Ex Cathedra bring their slickly performed touring Yuletide concert to London.
The Birmingham-based choral ensemble Ex Cathedra is currently touring its ‘Christmas Music by Candlelight’ concert (dates up to 23 December). Most of the performances are in the Midlands, but their London date in St John’s Smith Square gave us a chance to listen to this award-winning group whose Arts Council funding has recently been increased.
One thing is unquestionable: Ex Cathedra know how to present a well balanced and entirely enjoyable Christmas event that appeals on all fronts. The choice of carols represents old and new, well known and unusual; the readings that break up the choral sets are just as varied, from passages of scripture to poetry and prose by Henry VIII, Francis Quarles, Tim Minchin and Jeanette Winterson; there are processions and movement, with items sung from all around the building; there are candles, drums, and bells, organ music and even, in one of the Ešenvalds pieces, the sounds of a glass harmonica played by members of the choir. The whole – under the masterly yet unostentatious direction of their conductor Jeffrey Skidmore – is slickly worked together into two seamless halves that leave the listener feeling thoroughly Yule-ready.
One of the great pleasures of the concert was to hear a group of well-rehearsed, beautifully blended adult singers perform with unaffected competence. They’d given five performances of the repertoire already, so it would have been well ingested, but it was in the choral staples – such as the Willcocks arrangements of Away in a Manger and Sussex Carol, Bruckner’s Ave Maria, Vaughan Williams’ Wassail, Joubert’s Torches, Matthias’ Sir Christèmas and Poulenc’s O Magnum Mysterium – that one really appreciated the work that had gone into carefully studied control of dynamic, tempo and ensemble. We tend to think of Christmas choral music being sung mostly by church or cathedral choirs (the King’s Nine Lessons and Carols service being the template), so it was a welcome change to hear this repertoire performed in something other than the ‘English cathedral sound’ – accounts that were less plummy, with consonants and vowels unforced, but present simply by dint of excellent co-ordination.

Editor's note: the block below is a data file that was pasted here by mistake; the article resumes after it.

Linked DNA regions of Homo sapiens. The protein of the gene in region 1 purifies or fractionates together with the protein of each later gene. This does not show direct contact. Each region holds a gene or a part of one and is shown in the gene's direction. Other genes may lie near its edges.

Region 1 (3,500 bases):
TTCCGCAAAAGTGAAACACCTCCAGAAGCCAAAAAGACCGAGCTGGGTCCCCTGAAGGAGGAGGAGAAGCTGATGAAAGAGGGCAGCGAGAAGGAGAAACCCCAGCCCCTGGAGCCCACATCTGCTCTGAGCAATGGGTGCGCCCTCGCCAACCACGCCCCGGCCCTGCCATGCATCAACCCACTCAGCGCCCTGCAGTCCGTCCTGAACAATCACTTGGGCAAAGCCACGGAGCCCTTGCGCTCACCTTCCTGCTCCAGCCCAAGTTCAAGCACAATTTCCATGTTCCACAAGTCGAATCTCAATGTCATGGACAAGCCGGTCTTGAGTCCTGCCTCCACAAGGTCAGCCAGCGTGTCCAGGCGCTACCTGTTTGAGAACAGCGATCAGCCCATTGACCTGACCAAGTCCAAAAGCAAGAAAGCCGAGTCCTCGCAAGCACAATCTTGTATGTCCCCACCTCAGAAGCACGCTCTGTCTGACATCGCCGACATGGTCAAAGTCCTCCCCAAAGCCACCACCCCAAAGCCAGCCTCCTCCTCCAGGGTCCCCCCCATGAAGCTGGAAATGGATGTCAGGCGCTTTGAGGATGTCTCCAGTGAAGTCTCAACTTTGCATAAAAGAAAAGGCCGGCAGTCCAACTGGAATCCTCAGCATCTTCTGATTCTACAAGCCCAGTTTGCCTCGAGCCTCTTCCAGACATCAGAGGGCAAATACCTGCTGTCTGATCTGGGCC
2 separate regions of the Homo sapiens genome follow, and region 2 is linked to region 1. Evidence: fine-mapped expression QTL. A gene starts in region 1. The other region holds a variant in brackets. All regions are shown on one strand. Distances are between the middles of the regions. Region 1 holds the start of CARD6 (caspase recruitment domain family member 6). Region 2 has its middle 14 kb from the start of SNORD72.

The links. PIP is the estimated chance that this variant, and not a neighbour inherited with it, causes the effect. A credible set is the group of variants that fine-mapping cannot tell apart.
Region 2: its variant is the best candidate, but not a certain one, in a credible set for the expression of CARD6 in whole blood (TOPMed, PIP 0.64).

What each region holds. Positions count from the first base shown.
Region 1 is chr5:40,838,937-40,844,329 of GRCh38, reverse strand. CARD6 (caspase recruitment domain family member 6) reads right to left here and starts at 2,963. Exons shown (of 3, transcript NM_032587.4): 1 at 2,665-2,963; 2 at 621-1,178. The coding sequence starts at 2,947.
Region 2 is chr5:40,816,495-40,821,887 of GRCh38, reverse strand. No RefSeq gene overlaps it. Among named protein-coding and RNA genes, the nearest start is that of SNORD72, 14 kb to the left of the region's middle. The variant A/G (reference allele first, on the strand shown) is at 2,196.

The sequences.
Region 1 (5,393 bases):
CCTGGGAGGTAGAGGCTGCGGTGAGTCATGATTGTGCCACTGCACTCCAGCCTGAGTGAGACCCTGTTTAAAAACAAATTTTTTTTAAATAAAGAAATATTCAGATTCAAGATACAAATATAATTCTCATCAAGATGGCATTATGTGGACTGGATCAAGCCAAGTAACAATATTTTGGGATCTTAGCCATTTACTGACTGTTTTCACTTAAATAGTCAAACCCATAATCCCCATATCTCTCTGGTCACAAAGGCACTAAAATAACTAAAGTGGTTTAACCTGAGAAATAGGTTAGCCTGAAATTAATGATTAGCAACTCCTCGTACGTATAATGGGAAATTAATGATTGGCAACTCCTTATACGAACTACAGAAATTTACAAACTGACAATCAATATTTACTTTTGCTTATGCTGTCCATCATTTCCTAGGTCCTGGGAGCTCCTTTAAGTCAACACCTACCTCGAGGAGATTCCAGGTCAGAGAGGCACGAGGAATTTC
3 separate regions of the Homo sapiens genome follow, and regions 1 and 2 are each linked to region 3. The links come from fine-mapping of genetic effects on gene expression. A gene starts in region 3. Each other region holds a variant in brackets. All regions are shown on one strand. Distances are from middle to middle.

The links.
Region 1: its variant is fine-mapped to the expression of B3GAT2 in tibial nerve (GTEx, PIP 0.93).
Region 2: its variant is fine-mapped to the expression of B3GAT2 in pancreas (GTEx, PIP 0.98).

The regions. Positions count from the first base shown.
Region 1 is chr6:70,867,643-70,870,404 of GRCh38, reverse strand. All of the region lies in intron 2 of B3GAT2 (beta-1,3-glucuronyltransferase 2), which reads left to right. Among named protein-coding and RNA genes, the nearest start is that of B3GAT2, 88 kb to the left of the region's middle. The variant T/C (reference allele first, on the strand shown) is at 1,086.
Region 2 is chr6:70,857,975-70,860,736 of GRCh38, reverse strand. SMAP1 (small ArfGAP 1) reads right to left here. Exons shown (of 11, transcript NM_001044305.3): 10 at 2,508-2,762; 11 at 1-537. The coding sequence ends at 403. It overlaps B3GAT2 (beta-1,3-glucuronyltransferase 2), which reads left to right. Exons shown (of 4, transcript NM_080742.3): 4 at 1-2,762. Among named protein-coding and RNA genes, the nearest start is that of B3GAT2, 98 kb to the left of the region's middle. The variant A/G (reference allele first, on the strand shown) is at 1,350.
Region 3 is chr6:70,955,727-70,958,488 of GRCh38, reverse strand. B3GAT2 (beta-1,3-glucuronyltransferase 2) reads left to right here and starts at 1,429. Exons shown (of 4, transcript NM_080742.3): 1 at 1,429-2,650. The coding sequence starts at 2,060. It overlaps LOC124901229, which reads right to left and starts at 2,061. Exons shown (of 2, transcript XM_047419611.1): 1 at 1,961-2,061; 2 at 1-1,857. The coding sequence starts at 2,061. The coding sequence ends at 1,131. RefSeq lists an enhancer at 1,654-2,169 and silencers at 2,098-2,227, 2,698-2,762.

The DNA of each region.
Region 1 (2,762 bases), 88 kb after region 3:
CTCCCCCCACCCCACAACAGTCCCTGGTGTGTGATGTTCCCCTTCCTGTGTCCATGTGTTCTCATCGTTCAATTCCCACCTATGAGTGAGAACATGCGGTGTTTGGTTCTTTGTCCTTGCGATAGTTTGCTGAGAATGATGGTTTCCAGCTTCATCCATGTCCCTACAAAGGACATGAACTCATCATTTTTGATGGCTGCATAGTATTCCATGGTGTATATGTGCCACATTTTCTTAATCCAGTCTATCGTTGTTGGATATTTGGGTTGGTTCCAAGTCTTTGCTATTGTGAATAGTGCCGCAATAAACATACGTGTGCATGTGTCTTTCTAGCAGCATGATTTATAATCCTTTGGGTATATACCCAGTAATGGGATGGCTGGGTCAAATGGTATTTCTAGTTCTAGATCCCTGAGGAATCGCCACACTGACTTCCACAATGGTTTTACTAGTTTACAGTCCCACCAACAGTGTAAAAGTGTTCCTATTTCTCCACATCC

“Ex Cathedra know how to present a well balanced and entirely enjoyable Christmas event…”
You may or may not care for it (I don’t, particularly), but one of the group’s specialisms is music of the post-Minimalist ‘homophony with cluster chords’ school, and their performances of Todd’s My Lord has come, Tarney’s The waiting sky Roth’s On every new day and Ešenvalds’ Stars were all excellent, the intonation spot on. One major exception to this band of composers of contemporary church choral music is James MacMillan, whose more varied output proves him to be a composer who can actually handle the complexities of counterpoint; his And lo, the angel of the Lord (an Ex Cathedra commission) bore witness to the exceptional qualities of both composer and performers, as the complex polyphonies of the angels’ ‘Glory to God’ rang out between galleries and main platform with practised assurance and thrilling effect.
It wasn’t all intense and legato, though. Martin Bates’ Three Songs for Christmas are full of driving duple time rhythms – be they light and busy (‘He comes in the night’), ponderous (‘How will you your Christmas keep?’) or ‘syncopated marching band’ (‘With a merry ding dong!’). These were presented with élan and a sure understanding of style, as was (with extra camp sprinkles) Jim Clulee’s arrangement of Adam’s Minuit Chrétiens (‘O Holy Night’).
Favourite of the evening? Liz Dilnot Johnson’s A wild midwinter carol – a snappy (but occasionally quiet), folksy energy enlivened by ‘chum-chum’ in the lower voices and lots of twinkling bells.
• Future performances are on 19, 20, 21, 22 and 23 December, all in St Paul’s Church, Birmingham.